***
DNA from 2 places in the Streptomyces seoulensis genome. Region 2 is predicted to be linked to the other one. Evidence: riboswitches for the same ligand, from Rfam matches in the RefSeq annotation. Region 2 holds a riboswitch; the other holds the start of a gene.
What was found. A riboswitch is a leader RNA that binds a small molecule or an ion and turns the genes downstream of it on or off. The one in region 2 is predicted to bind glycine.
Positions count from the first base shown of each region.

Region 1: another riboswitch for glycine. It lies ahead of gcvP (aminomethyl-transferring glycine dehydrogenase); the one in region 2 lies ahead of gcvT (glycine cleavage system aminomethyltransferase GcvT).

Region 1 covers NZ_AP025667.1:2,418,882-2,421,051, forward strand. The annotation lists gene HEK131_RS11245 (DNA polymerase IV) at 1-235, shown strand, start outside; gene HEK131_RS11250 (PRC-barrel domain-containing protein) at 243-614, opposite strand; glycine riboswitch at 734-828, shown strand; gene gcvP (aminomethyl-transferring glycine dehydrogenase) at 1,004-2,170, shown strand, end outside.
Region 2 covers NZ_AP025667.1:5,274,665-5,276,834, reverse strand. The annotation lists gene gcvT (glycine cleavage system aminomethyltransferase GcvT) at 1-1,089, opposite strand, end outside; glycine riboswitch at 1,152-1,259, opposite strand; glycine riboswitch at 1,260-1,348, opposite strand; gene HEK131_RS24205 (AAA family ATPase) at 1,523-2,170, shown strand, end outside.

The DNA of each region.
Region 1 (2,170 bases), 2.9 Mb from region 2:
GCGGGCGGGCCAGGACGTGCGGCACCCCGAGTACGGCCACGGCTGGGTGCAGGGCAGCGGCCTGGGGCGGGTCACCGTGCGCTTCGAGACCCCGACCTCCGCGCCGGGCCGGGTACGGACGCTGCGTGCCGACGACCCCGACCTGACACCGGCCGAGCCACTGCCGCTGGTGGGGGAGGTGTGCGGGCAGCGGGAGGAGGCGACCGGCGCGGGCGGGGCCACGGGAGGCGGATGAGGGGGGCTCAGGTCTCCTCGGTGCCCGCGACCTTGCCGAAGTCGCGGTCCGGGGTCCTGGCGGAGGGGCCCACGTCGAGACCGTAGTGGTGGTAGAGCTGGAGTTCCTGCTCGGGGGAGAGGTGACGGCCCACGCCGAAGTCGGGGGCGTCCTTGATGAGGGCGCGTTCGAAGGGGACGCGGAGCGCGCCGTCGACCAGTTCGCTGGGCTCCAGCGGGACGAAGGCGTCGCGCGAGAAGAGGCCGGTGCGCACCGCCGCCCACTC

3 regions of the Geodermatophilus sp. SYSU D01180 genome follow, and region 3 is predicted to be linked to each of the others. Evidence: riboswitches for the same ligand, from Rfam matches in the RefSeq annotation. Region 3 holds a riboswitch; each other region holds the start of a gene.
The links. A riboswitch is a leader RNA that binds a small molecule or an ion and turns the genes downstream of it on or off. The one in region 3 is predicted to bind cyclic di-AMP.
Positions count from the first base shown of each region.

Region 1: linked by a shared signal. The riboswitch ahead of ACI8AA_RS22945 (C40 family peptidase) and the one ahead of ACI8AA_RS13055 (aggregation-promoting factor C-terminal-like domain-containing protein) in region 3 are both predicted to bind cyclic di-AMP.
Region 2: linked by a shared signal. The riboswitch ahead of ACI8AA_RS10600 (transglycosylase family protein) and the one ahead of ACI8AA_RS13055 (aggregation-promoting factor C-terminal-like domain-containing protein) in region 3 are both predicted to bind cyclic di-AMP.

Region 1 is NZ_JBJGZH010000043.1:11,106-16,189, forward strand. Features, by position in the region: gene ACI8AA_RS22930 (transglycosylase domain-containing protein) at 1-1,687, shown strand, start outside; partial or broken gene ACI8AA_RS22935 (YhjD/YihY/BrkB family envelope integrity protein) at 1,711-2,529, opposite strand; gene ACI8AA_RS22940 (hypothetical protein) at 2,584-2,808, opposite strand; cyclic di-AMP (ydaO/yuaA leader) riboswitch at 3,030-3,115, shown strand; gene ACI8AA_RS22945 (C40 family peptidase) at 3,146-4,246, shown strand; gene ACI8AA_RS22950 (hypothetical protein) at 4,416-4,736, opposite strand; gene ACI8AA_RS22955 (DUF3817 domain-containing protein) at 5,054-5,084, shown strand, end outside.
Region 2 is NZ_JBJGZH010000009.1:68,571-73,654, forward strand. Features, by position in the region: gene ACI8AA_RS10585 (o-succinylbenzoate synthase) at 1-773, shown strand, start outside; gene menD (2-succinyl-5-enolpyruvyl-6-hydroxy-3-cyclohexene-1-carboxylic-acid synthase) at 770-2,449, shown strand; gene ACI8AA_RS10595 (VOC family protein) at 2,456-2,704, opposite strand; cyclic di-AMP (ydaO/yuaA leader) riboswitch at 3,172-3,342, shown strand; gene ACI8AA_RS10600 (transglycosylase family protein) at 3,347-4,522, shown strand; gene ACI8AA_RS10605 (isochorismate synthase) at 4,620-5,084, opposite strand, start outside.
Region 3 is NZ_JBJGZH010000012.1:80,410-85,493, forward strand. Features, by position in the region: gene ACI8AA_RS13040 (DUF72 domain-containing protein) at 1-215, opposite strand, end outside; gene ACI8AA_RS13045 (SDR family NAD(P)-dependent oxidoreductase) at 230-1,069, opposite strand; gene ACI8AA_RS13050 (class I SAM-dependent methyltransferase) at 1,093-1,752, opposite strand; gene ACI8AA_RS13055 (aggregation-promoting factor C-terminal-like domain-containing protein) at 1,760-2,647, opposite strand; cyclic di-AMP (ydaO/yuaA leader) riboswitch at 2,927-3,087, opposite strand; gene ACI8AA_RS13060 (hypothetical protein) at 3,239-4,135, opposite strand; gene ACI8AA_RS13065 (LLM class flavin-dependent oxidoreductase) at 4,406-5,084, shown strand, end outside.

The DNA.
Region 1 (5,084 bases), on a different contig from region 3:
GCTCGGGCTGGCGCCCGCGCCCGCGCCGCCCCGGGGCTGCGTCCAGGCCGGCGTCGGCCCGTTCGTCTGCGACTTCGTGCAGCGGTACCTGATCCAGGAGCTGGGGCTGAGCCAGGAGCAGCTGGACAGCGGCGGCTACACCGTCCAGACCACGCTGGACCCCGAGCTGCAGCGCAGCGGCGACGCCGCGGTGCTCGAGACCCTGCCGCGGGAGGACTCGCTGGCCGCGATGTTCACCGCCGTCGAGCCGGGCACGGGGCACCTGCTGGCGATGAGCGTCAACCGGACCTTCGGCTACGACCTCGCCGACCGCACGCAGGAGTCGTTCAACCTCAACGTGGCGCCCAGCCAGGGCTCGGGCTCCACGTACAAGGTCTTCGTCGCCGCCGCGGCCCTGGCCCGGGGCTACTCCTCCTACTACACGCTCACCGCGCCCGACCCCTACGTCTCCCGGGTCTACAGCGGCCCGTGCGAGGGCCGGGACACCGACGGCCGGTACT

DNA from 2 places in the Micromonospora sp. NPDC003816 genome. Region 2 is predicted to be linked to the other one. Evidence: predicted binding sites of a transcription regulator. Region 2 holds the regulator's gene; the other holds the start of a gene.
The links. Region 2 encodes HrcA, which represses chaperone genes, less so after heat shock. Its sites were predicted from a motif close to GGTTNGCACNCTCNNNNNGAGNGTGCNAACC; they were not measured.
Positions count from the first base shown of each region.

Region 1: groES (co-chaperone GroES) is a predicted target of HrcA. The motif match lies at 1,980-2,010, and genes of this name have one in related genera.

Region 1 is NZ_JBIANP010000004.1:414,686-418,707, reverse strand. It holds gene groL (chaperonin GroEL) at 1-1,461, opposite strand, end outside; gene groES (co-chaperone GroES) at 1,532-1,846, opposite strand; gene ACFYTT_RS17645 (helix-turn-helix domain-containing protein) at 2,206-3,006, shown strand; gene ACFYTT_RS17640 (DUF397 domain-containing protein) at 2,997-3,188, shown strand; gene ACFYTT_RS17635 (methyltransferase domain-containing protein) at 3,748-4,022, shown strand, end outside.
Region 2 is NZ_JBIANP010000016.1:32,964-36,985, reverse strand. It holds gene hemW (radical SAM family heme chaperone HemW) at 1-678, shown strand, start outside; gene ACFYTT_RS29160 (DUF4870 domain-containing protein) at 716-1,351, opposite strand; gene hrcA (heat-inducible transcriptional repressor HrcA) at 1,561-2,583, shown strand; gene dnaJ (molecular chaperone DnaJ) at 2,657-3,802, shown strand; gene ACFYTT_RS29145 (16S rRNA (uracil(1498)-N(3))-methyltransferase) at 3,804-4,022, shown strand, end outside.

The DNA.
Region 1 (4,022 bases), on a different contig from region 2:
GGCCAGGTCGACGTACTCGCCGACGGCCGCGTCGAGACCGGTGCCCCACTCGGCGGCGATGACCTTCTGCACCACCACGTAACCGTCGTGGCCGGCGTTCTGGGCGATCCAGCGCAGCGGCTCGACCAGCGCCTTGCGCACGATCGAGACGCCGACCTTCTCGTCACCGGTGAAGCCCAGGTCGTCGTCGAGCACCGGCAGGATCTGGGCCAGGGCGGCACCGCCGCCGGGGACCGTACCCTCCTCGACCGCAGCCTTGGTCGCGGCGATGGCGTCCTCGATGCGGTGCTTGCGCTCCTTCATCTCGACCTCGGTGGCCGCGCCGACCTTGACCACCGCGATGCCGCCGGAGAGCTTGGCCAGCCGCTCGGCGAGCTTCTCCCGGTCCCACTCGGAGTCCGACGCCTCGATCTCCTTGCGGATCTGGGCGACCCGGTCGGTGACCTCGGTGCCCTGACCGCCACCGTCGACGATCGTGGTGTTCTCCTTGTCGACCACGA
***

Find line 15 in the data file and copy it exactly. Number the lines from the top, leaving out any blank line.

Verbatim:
Region 1 is NZ_JBJGZH010000043.1:11,106-16,189, forward strand. Features, by position in the region: gene ACI8AA_RS22930 (transglycosylase domain-containing protein) at 1-1,687, shown strand, start outside; partial or broken gene ACI8AA_RS22935 (YhjD/YihY/BrkB family envelope integrity protein) at 1,711-2,529, opposite strand; gene ACI8AA_RS22940 (hypothetical protein) at 2,584-2,808, opposite strand; cyclic di-AMP (ydaO/yuaA leader) riboswitch at 3,030-3,115, shown strand; gene ACI8AA_RS22945 (C40 family peptidase) at 3,146-4,246, shown strand; gene ACI8AA_RS22950 (hypothetical protein) at 4,416-4,736, opposite strand; gene ACI8AA_RS22955 (DUF3817 domain-containing protein) at 5,054-5,084, shown strand, end outside.